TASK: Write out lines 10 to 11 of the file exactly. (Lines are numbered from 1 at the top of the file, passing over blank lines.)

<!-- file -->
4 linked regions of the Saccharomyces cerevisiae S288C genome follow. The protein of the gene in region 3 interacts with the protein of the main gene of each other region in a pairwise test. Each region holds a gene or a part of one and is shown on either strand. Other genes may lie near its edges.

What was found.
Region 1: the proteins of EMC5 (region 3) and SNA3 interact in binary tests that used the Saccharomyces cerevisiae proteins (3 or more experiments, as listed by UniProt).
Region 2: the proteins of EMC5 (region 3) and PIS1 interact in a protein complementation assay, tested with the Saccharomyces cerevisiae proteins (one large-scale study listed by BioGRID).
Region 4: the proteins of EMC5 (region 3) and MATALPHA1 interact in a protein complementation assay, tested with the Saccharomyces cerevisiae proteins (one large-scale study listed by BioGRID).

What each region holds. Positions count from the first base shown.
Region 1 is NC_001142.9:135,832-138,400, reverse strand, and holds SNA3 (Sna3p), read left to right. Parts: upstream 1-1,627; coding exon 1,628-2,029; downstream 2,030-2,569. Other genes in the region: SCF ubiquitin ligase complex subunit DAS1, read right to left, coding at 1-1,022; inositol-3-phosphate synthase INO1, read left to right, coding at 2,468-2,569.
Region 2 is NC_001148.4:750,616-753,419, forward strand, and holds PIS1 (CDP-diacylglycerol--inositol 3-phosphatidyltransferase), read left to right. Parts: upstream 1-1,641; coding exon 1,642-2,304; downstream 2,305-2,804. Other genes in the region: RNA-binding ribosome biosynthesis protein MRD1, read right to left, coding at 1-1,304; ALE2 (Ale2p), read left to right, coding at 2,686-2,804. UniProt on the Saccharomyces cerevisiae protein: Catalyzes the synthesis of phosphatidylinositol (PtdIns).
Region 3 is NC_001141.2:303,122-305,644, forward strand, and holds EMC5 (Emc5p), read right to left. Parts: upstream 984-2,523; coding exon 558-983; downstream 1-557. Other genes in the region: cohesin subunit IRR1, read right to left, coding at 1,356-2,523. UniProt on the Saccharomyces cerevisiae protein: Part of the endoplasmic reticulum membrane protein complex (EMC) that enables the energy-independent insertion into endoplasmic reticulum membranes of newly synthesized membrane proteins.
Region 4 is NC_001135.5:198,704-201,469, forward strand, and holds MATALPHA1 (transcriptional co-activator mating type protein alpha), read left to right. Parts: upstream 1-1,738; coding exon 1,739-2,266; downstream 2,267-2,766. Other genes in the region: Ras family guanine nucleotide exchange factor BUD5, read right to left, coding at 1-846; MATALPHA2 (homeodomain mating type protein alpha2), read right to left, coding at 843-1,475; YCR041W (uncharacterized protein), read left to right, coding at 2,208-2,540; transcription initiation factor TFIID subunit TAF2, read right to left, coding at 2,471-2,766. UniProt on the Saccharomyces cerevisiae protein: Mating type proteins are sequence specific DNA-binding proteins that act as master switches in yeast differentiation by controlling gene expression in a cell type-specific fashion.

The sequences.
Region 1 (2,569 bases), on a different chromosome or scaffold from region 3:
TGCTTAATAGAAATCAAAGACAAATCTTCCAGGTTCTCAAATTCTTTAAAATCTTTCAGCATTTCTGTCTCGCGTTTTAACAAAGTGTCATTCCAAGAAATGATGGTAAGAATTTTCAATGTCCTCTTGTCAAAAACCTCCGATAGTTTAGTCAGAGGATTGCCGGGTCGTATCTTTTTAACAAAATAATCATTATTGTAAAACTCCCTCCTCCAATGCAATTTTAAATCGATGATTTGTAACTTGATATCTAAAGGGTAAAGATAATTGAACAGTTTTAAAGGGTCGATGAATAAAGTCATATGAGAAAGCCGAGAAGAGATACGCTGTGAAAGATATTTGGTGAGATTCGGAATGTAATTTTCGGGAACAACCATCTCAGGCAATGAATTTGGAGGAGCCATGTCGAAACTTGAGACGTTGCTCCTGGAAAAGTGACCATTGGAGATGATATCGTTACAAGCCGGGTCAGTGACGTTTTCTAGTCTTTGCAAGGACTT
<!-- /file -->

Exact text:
Region 4 is NC_001135.5:198,704-201,469, forward strand, and holds MATALPHA1 (transcriptional co-activator mating type protein alpha), read left to right. Parts: upstream 1-1,738; coding exon 1,739-2,266; downstream 2,267-2,766. Other genes in the region: Ras family guanine nucleotide exchange factor BUD5, read right to left, coding at 1-846; MATALPHA2 (homeodomain mating type protein alpha2), read right to left, coding at 843-1,475; YCR041W (uncharacterized protein), read left to right, coding at 2,208-2,540; transcription initiation factor TFIID subunit TAF2, read right to left, coding at 2,471-2,766. UniProt on the Saccharomyces cerevisiae protein: Mating type proteins are sequence specific DNA-binding proteins that act as master switches in yeast differentiation by controlling gene expression in a cell type-specific fashion.

The sequences.